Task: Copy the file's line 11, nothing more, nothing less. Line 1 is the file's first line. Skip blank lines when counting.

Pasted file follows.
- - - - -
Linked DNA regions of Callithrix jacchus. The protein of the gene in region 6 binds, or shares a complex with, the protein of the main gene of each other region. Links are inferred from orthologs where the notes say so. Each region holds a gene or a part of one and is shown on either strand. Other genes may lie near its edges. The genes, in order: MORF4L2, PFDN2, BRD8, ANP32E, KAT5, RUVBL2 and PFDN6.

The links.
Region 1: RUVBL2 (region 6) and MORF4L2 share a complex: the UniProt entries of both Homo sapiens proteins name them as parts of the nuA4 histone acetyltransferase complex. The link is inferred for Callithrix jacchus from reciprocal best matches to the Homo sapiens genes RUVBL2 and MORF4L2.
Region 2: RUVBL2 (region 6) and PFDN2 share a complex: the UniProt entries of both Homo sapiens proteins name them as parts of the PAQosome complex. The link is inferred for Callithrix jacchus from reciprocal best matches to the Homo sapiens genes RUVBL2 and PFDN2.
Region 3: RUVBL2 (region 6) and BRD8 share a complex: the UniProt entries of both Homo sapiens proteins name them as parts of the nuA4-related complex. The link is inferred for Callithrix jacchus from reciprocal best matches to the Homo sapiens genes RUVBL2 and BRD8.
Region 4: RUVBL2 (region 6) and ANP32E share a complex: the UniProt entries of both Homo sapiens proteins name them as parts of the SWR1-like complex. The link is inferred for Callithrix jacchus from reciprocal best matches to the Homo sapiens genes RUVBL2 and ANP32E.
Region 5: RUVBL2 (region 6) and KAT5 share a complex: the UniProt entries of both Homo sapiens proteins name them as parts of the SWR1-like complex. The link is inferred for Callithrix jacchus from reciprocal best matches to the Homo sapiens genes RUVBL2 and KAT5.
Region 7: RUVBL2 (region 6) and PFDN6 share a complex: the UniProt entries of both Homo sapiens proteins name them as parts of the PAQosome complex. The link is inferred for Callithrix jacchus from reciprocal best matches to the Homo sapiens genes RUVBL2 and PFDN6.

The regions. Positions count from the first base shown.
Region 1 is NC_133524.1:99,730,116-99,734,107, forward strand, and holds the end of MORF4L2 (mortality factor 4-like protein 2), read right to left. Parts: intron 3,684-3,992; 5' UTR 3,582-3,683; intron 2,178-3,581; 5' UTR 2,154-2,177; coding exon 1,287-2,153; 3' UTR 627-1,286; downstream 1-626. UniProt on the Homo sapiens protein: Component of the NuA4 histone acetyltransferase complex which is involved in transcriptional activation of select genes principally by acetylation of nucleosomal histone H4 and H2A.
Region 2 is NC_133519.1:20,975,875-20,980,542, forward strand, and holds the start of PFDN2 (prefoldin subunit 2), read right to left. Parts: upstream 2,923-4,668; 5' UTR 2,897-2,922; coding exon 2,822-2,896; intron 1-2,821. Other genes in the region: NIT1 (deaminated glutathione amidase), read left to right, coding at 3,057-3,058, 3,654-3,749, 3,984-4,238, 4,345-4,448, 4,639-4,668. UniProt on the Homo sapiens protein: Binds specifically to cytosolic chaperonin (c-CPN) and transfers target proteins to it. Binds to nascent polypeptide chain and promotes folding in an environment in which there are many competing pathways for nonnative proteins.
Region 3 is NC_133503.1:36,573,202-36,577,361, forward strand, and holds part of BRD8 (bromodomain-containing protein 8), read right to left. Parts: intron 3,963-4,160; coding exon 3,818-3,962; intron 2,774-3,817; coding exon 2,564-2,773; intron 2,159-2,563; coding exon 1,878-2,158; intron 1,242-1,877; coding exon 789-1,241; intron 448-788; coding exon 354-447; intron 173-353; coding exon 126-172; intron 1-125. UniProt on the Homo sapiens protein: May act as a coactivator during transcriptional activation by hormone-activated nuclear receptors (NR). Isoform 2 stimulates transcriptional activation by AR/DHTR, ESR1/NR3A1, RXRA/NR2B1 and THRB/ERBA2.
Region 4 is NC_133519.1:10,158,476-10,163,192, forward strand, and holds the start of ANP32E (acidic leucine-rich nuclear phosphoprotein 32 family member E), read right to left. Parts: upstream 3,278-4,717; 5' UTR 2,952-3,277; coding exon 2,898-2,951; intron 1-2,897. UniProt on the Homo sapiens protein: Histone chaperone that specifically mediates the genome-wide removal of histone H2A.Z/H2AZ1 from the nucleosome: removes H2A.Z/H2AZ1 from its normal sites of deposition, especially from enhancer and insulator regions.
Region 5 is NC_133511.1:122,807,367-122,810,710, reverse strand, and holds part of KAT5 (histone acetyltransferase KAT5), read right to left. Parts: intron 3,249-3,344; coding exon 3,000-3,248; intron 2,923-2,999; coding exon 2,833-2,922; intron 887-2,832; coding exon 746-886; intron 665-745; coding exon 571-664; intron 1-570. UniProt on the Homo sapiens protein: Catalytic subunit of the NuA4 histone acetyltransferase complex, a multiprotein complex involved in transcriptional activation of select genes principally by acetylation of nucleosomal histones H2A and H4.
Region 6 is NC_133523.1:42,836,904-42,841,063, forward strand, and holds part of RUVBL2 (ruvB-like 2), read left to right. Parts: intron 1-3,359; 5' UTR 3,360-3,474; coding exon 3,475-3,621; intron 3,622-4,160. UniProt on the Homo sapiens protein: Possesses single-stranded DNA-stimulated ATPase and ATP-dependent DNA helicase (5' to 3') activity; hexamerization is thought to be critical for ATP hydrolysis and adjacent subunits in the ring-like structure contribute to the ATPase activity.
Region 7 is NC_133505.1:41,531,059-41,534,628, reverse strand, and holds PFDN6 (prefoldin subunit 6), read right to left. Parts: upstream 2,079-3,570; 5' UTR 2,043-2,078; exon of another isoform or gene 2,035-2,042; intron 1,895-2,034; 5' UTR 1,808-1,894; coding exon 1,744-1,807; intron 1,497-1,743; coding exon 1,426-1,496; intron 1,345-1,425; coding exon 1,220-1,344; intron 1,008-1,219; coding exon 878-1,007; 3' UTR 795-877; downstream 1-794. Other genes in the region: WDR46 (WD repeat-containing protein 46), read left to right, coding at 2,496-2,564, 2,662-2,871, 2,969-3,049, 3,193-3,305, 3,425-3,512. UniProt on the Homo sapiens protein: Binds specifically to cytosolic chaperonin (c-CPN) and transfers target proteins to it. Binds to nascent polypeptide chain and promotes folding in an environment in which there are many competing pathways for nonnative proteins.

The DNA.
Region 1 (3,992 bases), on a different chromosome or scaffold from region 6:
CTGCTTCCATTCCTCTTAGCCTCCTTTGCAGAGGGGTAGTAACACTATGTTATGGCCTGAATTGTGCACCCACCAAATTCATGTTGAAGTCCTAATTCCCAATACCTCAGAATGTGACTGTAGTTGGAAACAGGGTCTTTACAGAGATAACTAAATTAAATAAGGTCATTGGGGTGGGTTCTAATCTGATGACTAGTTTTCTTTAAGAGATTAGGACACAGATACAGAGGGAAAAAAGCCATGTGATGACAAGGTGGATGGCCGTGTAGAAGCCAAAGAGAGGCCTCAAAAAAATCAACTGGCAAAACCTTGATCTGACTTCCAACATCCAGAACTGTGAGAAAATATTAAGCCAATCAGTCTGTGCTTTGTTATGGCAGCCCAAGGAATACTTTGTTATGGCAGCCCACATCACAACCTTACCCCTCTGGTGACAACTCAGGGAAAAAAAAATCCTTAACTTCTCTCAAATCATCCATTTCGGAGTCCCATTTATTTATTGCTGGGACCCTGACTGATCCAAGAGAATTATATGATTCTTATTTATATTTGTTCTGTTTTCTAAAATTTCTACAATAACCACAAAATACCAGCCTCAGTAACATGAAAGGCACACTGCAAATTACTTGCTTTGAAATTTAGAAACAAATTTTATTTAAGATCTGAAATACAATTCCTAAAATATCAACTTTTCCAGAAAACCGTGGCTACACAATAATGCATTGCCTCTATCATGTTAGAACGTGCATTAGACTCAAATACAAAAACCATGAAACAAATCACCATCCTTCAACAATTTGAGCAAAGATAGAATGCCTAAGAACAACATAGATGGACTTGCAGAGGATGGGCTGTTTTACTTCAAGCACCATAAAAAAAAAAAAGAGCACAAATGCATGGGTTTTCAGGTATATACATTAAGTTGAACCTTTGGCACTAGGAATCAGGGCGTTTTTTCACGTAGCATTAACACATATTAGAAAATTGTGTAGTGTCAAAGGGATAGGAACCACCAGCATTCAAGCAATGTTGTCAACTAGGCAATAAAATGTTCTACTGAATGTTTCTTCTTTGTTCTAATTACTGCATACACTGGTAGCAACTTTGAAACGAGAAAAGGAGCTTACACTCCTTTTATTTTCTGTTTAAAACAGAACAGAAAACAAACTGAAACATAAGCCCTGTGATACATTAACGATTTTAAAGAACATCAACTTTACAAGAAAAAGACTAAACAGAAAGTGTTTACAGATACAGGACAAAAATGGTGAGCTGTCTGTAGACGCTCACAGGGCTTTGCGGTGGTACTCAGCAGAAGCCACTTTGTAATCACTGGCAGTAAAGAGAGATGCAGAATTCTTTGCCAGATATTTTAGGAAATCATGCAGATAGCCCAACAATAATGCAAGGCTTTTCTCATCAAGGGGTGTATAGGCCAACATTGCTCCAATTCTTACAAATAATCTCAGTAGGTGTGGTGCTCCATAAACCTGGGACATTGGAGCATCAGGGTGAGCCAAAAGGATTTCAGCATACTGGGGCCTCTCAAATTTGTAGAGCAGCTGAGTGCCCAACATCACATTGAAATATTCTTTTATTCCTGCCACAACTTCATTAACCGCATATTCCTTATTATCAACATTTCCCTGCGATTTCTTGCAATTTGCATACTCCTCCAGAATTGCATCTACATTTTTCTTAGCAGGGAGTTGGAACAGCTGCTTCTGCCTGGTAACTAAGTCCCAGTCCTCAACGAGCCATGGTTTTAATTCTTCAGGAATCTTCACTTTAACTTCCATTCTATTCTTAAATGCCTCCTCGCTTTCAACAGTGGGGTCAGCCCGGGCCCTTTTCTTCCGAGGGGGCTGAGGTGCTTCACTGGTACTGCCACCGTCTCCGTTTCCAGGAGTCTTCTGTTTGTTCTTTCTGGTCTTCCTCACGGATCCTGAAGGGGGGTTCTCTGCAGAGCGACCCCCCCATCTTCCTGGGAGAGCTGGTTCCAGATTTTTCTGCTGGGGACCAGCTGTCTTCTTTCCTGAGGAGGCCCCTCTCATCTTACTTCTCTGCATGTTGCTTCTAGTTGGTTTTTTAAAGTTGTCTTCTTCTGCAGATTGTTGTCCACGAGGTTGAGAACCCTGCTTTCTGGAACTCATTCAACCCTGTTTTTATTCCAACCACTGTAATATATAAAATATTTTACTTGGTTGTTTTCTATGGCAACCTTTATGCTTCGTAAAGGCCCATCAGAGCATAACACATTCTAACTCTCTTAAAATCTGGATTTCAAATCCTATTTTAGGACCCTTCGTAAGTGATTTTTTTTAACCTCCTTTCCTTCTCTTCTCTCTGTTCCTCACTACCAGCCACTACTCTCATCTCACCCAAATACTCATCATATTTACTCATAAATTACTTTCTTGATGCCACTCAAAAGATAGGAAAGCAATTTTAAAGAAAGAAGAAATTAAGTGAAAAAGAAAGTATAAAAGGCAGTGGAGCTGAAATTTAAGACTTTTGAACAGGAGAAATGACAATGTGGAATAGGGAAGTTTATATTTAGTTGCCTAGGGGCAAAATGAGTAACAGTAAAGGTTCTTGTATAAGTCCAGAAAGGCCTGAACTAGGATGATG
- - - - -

Region 2 is NC_133519.1:20,975,875-20,980,542, forward strand, and holds the start of PFDN2 (prefoldin subunit 2), read right to left. Parts: upstream 2,923-4,668; 5' UTR 2,897-2,922; coding exon 2,822-2,896; intron 1-2,821. Other genes in the region: NIT1 (deaminated glutathione amidase), read left to right, coding at 3,057-3,058, 3,654-3,749, 3,984-4,238, 4,345-4,448, 4,639-4,668. UniProt on the Homo sapiens protein: Binds specifically to cytosolic chaperonin (c-CPN) and transfers target proteins to it. Binds to nascent polypeptide chain and promotes folding in an environment in which there are many competing pathways for nonnative proteins.